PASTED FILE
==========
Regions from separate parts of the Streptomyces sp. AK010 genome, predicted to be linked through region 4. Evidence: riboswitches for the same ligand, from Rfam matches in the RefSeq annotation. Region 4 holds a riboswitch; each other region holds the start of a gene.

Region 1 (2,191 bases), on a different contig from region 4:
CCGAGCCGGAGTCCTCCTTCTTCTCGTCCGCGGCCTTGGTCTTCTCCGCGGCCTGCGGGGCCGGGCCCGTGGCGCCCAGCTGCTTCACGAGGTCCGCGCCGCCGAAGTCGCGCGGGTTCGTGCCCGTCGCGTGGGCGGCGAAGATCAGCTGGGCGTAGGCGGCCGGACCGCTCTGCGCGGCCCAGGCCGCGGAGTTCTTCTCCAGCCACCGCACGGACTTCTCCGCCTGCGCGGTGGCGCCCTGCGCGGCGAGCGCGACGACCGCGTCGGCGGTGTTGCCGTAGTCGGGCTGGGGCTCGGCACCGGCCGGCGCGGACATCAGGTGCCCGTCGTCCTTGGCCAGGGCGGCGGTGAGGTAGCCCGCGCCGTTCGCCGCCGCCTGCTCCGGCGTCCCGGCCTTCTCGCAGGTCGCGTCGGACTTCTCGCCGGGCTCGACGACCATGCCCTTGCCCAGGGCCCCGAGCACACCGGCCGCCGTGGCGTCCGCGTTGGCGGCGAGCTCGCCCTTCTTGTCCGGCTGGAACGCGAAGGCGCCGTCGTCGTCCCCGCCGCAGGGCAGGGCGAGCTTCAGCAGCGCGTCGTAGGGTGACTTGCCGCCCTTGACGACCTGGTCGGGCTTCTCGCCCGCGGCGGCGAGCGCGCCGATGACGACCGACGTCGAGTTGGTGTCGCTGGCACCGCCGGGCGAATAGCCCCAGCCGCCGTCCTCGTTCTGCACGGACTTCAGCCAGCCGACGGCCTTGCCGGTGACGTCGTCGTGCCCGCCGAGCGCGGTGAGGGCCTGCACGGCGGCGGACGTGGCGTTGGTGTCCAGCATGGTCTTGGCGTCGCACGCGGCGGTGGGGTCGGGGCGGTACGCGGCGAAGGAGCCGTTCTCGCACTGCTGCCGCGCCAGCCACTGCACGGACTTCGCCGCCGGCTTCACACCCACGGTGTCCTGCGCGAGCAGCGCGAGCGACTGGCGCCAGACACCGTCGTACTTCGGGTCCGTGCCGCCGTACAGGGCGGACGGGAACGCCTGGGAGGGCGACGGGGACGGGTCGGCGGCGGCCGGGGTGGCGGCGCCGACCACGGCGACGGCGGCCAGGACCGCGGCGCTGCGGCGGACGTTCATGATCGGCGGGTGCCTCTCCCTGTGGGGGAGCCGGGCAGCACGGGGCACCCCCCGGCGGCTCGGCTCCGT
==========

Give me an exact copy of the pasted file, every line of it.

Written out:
Regions from separate parts of the Streptomyces sp. AK010 genome, predicted to be linked through region 4. Evidence: riboswitches for the same ligand, from Rfam matches in the RefSeq annotation. Region 4 holds a riboswitch; each other region holds the start of a gene.

Region 1 (2,191 bases), on a different contig from region 4:
CCGAGCCGGAGTCCTCCTTCTTCTCGTCCGCGGCCTTGGTCTTCTCCGCGGCCTGCGGGGCCGGGCCCGTGGCGCCCAGCTGCTTCACGAGGTCCGCGCCGCCGAAGTCGCGCGGGTTCGTGCCCGTCGCGTGGGCGGCGAAGATCAGCTGGGCGTAGGCGGCCGGACCGCTCTGCGCGGCCCAGGCCGCGGAGTTCTTCTCCAGCCACCGCACGGACTTCTCCGCCTGCGCGGTGGCGCCCTGCGCGGCGAGCGCGACGACCGCGTCGGCGGTGTTGCCGTAGTCGGGCTGGGGCTCGGCACCGGCCGGCGCGGACATCAGGTGCCCGTCGTCCTTGGCCAGGGCGGCGGTGAGGTAGCCCGCGCCGTTCGCCGCCGCCTGCTCCGGCGTCCCGGCCTTCTCGCAGGTCGCGTCGGACTTCTCGCCGGGCTCGACGACCATGCCCTTGCCCAGGGCCCCGAGCACACCGGCCGCCGTGGCGTCCGCGTTGGCGGCGAGCTCGCCCTTCTTGTCCGGCTGGAACGCGAAGGCGCCGTCGTCGTCCCCGCCGCAGGGCAGGGCGAGCTTCAGCAGCGCGTCGTAGGGTGACTTGCCGCCCTTGACGACCTGGTCGGGCTTCTCGCCCGCGGCGGCGAGCGCGCCGATGACGACCGACGTCGAGTTGGTGTCGCTGGCACCGCCGGGCGAATAGCCCCAGCCGCCGTCCTCGTTCTGCACGGACTTCAGCCAGCCGACGGCCTTGCCGGTGACGTCGTCGTGCCCGCCGAGCGCGGTGAGGGCCTGCACGGCGGCGGACGTGGCGTTGGTGTCCAGCATGGTCTTGGCGTCGCACGCGGCGGTGGGGTCGGGGCGGTACGCGGCGAAGGAGCCGTTCTCGCACTGCTGCCGCGCCAGCCACTGCACGGACTTCGCCGCCGGCTTCACACCCACGGTGTCCTGCGCGAGCAGCGCGAGCGACTGGCGCCAGACACCGTCGTACTTCGGGTCCGTGCCGCCGTACAGGGCGGACGGGAACGCCTGGGAGGGCGACGGGGACGGGTCGGCGGCGGCCGGGGTGGCGGCGCCGACCACGGCGACGGCGGCCAGGACCGCGGCGCTGCGGCGGACGTTCATGATCGGCGGGTGCCTCTCCCTGTGGGGGAGCCGGGCAGCACGGGGCACCCCCCGGCGGCTCGGCTCCGT